Yahoo News explains: The changing death toll from Hurricane Maria


By Dean Arrindell

Nearly a year ago, Hurricane Maria hit the island of Puerto Rico as a Category 4 storm, knocking out all power and devastating the island’s 3.3 million inhabitants. Based on data from a recent study commissioned by the Puerto Rican government, the official Hurricane Maria death toll was raised in August from 64 to 2,975.

This number has been questioned as the one-year anniversary of the hurricane approaches, and as another storm, Hurricane Florence, threatens the lives of Americans. This week, President Trump said his administration did a good job in handling the response to Hurricane Maria. “And I actually think it was one of the best jobs that’s ever been done with respect to what this is all about.”

The president also tweeted that he did not believe the new death toll was accurate, and claimed that Democrats were behind the revision.

Why did the death toll change? And how was it calculated? Yahoo News explains.

Two days after Maria hit the island, Puerto Rico Gov. Ricardo Rossello said 13 people died in the hurricane, based on reports from mayors on the island. After President Trump visited the island in October, the governor announced the death toll had risen to 34. In December, three months after Maria struck Puerto Rico, the official toll climbed to 64. This number included deaths that were indirectly related to the storm.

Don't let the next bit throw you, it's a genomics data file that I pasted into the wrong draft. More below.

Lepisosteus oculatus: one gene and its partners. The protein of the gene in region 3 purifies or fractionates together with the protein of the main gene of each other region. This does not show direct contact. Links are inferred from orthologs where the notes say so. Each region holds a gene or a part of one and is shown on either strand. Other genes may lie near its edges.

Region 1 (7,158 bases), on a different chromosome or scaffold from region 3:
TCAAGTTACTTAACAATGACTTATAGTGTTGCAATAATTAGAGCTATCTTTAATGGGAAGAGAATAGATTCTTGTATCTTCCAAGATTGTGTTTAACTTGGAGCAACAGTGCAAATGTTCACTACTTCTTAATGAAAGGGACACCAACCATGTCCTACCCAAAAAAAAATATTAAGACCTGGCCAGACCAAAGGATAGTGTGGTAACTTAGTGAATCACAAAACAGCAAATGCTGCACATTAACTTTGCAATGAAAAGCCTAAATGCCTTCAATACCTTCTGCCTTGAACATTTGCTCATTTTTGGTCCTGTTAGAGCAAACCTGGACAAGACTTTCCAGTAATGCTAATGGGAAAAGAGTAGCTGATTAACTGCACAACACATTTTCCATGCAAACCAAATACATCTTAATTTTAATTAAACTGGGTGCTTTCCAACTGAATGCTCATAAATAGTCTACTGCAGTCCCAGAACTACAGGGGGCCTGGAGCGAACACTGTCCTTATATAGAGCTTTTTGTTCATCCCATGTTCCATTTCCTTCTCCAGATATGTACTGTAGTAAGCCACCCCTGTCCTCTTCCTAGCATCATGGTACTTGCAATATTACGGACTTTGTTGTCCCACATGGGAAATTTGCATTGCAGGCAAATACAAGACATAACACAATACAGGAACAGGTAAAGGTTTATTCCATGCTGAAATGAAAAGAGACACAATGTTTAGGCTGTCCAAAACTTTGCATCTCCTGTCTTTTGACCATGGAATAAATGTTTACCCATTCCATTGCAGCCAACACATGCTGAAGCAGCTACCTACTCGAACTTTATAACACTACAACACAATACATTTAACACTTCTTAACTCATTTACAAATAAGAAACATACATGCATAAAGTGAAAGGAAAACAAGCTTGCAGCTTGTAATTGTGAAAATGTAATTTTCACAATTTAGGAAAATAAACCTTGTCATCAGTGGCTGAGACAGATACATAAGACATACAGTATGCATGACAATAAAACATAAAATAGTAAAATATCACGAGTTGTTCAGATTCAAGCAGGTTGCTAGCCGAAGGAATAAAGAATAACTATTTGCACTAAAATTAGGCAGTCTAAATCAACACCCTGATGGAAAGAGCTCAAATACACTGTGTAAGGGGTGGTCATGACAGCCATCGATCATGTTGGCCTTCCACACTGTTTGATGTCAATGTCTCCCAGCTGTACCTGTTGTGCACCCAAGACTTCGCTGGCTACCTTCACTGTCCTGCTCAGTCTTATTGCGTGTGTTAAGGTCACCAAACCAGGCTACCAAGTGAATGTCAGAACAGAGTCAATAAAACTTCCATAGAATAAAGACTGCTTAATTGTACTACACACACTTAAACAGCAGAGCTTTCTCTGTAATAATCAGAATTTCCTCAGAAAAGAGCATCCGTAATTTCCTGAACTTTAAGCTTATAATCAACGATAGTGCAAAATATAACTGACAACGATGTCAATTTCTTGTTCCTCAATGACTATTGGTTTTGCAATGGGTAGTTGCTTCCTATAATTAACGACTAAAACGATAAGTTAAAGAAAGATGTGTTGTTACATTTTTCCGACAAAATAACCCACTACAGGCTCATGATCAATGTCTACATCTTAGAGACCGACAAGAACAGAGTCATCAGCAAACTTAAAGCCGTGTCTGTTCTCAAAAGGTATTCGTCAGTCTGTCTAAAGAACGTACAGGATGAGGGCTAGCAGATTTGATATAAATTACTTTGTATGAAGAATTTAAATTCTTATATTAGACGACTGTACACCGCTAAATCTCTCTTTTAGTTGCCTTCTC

Also in December, Gov. Rossello asked the Milken Institute School of Public Health at George Washington University to conduct a study into how many people were killed by Hurricane Maria. The team began working in February and published the results in August, estimating that 2,975 people had died between September 2017 and February 2018 from Hurricane Maria.

The team, which worked independently of the Puerto Rican government, looked at death certificates, spoke to funeral home directors and interviewed doctors, health officials, hospital directors and forensic pathologists to reach their conclusion. The study also examined mortality rates during the period after Hurricane Maria, and compared them to the same time period over the previous seven years.

The report concluded that the original count was low because doctors and forensic pathologists in Puerto Rico didn’t have guidance from state or federal officials to accurately count those who died.

In response to President Trump’s tweet, the Milken Institute released a statement saying they stand by their study, calling the 2,975 death toll number “the most accurate and unbiased estimate of excess mortality to date.”

When it was released, Gov. Rossello said the Milken study is an approximation, not a list of names. It used the “best science” available, he said, but they will continue to study deaths from Maria and revise the number if necessary. “The truth is there is a lot of work to do,” he said.

This article originally appeared here via Google News


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